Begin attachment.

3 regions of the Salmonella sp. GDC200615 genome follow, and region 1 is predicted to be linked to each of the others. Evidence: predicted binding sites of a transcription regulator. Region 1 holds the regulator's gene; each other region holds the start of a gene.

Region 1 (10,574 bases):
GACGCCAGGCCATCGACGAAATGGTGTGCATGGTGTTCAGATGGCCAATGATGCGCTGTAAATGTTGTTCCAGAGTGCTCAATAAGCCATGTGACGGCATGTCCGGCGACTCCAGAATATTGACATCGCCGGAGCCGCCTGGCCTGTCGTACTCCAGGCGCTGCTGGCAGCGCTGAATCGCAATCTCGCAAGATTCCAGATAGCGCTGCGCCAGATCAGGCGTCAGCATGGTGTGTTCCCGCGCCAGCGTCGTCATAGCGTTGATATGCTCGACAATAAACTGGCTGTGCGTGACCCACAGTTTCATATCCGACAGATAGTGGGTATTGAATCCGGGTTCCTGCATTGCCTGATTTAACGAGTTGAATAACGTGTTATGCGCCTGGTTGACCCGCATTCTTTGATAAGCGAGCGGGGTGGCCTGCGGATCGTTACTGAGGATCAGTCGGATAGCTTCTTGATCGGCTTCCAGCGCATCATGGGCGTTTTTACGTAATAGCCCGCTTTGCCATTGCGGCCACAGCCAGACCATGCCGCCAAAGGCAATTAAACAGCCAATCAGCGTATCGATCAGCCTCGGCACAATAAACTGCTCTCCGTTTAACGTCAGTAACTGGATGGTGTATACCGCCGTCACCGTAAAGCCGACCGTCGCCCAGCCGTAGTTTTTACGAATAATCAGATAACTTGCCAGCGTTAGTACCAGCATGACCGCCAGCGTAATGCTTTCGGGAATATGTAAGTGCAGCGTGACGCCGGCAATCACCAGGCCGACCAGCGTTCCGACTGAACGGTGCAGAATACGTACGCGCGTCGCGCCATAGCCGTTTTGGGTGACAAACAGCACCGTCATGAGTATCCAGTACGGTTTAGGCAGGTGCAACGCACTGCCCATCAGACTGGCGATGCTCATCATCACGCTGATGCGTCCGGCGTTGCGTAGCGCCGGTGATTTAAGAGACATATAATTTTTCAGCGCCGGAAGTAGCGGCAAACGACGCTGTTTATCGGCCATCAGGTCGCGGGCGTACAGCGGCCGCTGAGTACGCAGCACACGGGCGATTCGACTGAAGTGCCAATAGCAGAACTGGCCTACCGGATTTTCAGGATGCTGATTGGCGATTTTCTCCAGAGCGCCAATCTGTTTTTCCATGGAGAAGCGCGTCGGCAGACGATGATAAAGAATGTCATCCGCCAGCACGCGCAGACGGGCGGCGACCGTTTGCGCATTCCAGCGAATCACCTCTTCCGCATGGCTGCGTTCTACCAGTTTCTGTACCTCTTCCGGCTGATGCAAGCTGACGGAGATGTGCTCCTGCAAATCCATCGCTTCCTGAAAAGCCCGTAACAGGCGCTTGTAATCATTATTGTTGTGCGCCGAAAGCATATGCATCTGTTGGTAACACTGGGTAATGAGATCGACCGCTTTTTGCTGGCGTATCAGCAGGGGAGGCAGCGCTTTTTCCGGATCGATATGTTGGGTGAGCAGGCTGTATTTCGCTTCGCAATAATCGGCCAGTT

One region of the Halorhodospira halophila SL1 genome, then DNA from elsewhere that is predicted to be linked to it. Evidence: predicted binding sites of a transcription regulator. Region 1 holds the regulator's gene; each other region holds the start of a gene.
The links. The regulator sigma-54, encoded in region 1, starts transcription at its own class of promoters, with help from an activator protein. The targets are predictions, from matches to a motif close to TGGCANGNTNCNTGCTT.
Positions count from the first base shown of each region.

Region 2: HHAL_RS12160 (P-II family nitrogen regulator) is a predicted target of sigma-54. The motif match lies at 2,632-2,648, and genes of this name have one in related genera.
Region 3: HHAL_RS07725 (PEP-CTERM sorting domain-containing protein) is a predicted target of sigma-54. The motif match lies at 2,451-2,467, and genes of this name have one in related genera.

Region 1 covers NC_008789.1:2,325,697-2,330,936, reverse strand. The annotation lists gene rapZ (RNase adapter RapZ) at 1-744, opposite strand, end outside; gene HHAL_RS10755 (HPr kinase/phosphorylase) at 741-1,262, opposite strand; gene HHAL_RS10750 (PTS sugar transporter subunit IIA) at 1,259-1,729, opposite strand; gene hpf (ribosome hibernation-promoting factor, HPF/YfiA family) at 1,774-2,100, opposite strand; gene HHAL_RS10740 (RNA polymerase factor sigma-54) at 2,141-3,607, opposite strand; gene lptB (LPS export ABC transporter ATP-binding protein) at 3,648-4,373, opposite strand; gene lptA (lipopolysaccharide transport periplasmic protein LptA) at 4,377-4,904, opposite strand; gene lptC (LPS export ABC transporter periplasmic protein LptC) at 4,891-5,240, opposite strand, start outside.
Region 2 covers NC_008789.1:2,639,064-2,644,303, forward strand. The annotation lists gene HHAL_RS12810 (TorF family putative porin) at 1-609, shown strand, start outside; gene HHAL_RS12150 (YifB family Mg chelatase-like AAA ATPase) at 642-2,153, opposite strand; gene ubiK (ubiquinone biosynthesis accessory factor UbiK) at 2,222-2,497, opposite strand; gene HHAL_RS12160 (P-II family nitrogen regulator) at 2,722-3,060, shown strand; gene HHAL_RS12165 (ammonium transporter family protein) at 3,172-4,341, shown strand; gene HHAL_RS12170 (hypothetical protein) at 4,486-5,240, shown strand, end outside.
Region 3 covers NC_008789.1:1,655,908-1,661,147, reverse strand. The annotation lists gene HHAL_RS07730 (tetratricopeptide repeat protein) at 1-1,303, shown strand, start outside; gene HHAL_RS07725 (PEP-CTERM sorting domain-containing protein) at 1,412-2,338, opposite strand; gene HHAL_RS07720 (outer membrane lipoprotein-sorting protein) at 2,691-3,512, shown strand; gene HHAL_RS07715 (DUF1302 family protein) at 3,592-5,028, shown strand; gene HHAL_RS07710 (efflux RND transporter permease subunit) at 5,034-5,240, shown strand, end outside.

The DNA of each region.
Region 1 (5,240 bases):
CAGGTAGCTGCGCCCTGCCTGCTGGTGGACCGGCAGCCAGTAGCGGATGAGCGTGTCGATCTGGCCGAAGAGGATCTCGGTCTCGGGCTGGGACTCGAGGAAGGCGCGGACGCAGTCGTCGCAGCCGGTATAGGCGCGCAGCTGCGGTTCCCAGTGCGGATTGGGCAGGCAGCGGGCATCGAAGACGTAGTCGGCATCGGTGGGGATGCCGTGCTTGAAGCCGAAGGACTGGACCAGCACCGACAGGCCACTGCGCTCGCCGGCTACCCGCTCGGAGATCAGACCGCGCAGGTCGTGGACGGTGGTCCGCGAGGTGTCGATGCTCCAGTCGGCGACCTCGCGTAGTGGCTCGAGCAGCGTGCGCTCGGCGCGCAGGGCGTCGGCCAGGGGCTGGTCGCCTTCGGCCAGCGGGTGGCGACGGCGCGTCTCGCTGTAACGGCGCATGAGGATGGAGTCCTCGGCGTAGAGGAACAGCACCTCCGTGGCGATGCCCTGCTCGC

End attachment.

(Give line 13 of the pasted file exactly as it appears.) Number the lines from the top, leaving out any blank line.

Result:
Region 1 (5,240 bases):